There are others thinking along the same lines: Compressed air energy storage has bags of potential

The basic idea of CAES [Compressed Air Energy Storage] is that excess power on the grid is used in an electric motor to drive a compressor. The compressed air is cooled and stored at pressures of typically 60-70 bar. At times of high electrical demand, air is drawn back from the store, heated and then supplied to a modified gas turbine. The energy from this high-pressure air, together with some thermal input, drives the turbine stage. The energy is then converted by an electrical generator and re-supplied to the grid.

...

’The overall process for adiabatic compression sounds simple, but the difficulty is how you handle the heat when you compress the air to 60 and 70 times atmospheric pressure,’ said Edward Barbour, a researcher in CAES at Edinburgh University. ’There are two main problems. One is that the heat is generated very quickly and that’s difficult for the machinery to handle, and the second is that your energy density suddenly becomes very low.’

At these pressures, the heat from compressed air can reach temperatures of 650°C. Seamus Garvey, a professor of dynamics at Nottingham University, believes he has come up with a solution that will allow for cost-effective heat storage. Garvey’s idea is to compress air in containments called Energy Bags held down on the sea bed in deep ocean water. ’Underwater bags are an attractive option because the sea acts as the pressure vessel,’ he said. ’You don’t have to pay for the full structure, just the structural material required to hold the bag down. No matter how full or empty your container is, the pressure stays the same, and that’s lovely for the machinery at the sea surface.’

Imo wind turbines should have been required to be linked to an energy storage system from day one.

Share this post


Link to post
Share on other sites

There are others thinking along the same lines: Compressed air energy storage has bags of potential

Imo wind turbines should have been required to be linked to an energy storage system from day one.

Yeah, I've heard of such before.

Problems with any non-static structure are life cycle and of course the usual, barnacles, sea life, dragged anchors, fishing nets.

I've used similar air bags for the oil industry, for sub-sea lifting purposes.

A big concrete sphere is a much better solution, as is using water as the working fluid due to it's energy density, plus getting air down there would be a bitch for service.

Still, good to see solutions coming to the fore, and hopefully on line soon.

Share this post


Link to post
Share on other sites

Interesting, but in the example, 1000 30m-diameter spheres would cover a whole square km of sea bed, each requiring concrete equivalent to about 3m thick. That's a lot of concrete to be laid down by whatever ship is eventually built to be big enough to do the job.

Maintaining the turbines might be an expensive job too.

One for the environmomentalists:- What if a dolphin gets squished when they drop one of these things onto the sea bed?

Share this post


Link to post
Share on other sites

Interesting, but in the example, 1000 30m-diameter spheres would cover a whole square km of sea bed, each requiring concrete equivalent to about 3m thick. That's a lot of concrete to be laid down by whatever ship is eventually built to be big enough to do the job.

Maintaining the turbines might be an expensive job too.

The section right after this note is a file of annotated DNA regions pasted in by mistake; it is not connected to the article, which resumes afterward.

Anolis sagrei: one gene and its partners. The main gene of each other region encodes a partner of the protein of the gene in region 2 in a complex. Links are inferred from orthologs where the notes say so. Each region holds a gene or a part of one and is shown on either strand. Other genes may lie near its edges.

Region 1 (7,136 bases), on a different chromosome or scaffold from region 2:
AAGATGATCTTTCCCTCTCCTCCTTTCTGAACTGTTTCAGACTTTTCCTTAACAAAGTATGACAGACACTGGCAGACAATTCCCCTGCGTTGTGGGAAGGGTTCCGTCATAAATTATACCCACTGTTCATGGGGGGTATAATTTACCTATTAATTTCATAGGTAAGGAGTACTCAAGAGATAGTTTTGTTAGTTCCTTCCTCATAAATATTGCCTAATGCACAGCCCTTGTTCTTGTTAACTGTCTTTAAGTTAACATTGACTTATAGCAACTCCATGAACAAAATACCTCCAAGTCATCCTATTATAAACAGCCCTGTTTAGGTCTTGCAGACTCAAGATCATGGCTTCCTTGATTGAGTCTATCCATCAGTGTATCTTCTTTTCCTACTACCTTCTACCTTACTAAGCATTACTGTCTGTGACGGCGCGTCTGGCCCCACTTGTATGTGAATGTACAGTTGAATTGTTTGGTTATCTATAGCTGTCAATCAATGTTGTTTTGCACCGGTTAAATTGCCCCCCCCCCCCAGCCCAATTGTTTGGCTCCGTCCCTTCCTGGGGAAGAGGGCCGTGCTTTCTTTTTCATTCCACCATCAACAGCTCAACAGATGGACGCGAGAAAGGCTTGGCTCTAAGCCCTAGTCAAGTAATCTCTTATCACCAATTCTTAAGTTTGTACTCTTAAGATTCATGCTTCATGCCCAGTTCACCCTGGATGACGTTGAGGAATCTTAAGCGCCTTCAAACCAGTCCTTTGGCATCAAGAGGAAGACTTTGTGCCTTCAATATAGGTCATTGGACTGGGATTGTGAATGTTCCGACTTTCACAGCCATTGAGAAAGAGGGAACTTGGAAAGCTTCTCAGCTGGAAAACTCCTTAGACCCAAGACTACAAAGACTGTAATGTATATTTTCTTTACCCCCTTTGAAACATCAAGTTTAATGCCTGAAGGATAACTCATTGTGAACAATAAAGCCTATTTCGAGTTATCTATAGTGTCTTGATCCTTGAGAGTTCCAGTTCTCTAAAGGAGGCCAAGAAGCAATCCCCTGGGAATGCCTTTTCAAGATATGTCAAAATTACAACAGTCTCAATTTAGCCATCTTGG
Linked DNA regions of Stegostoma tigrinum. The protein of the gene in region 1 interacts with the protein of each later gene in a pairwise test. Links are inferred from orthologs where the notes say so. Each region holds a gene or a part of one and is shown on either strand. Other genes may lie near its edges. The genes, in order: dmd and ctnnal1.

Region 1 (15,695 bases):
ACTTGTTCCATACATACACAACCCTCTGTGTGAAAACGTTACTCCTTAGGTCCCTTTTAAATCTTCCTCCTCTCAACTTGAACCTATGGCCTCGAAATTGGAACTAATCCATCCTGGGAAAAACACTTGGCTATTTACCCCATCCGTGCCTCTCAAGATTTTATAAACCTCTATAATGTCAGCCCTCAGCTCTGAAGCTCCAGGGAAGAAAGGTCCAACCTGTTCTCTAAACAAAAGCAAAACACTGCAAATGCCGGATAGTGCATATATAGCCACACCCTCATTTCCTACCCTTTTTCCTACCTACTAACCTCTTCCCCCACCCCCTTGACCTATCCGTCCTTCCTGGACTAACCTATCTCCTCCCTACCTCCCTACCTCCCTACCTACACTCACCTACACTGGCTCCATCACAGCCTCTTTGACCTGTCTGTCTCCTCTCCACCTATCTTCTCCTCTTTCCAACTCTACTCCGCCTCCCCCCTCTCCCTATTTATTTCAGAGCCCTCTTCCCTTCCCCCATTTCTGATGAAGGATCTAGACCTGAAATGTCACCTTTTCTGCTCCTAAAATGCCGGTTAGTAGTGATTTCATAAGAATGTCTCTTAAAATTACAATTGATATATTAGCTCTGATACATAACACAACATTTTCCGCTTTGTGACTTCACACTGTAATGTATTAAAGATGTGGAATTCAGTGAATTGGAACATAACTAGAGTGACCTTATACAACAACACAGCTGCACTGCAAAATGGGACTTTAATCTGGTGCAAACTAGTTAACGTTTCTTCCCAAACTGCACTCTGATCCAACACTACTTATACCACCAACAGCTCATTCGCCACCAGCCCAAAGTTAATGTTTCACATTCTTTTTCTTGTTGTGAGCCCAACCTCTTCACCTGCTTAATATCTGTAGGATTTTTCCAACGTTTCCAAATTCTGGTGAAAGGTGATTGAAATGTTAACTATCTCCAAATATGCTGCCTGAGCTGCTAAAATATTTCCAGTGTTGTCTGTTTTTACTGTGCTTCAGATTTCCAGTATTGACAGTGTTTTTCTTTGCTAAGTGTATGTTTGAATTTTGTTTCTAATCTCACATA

One for the environmomentalists:- What if a dolphin gets squished when they drop one of these things onto the sea bed?

I'm rusty on my hydrodynamic stress analysis, and material properties of concrete; leave it for you civil engineers out there.

But it's hardly an issue if they are installed with the intent to become habitat for wildlife.

One bank bailout would serve to create this infrastructure for the whole of Britain if it was managed correctly.

Environmentalists, unless they are actually living sustainably off the land, are generally a bunch of unenlightened hypocrites.

Share this post


Link to post
Share on other sites

I have a small niggling doubt that the energy required to burn lime to make the concrete, will be more than the attached turbine delivers in it's lifetime. And burning lime is a major contributor to CO2 emissions.

Share this post


Link to post
Share on other sites

I have a small niggling doubt that the energy required to burn lime to make the concrete, will be more than the attached turbine delivers in it's lifetime. And burning lime is a major contributor to CO2 emissions.

CO2 CO-schmu. We need it to live; without it this world would be a hellish fire-storm.

There is no win-win situation when it comes to energy production.

However, it's the legacy costs that are most important to life.

We're going to continue having children, and seeking to use energy as heat to cook, and to manufacture.

C02 can be sorted out, with relatively simple technology and mantra; war, famine, disease or just plain old trees.

Spent nuclear fuel is permanent and dangerous to human life for our tenure on planet earth.

No simple solution.

Share this post


Link to post
Share on other sites

There are others thinking along the same lines: Compressed air energy storage has bags of potential

Imo wind turbines should have been required to be linked to an energy storage system from day one.

Why saddle the technology in its early phase with such a needless requirement? The UK is nowehere near the point where it needs to think of additional storage of the type proposed.

There is at least 4GW of pump storage capacity that could be built plus another 2GW of conventional hydro in the UK.

Share this post


Link to post
Share on other sites

CO2 CO-schmu. We need it to live; without it this world would be a hellish fire-storm.

There is no win-win situation when it comes to energy production.

However, it's the legacy costs that are most important to life.

We're going to continue having children, and seeking to use energy as heat to cook, and to manufacture.

C02 can be sorted out, with relatively simple technology and mantra; war, famine, disease or just plain old trees.

Spent nuclear fuel is permanent and dangerous to human life for our tenure on planet earth.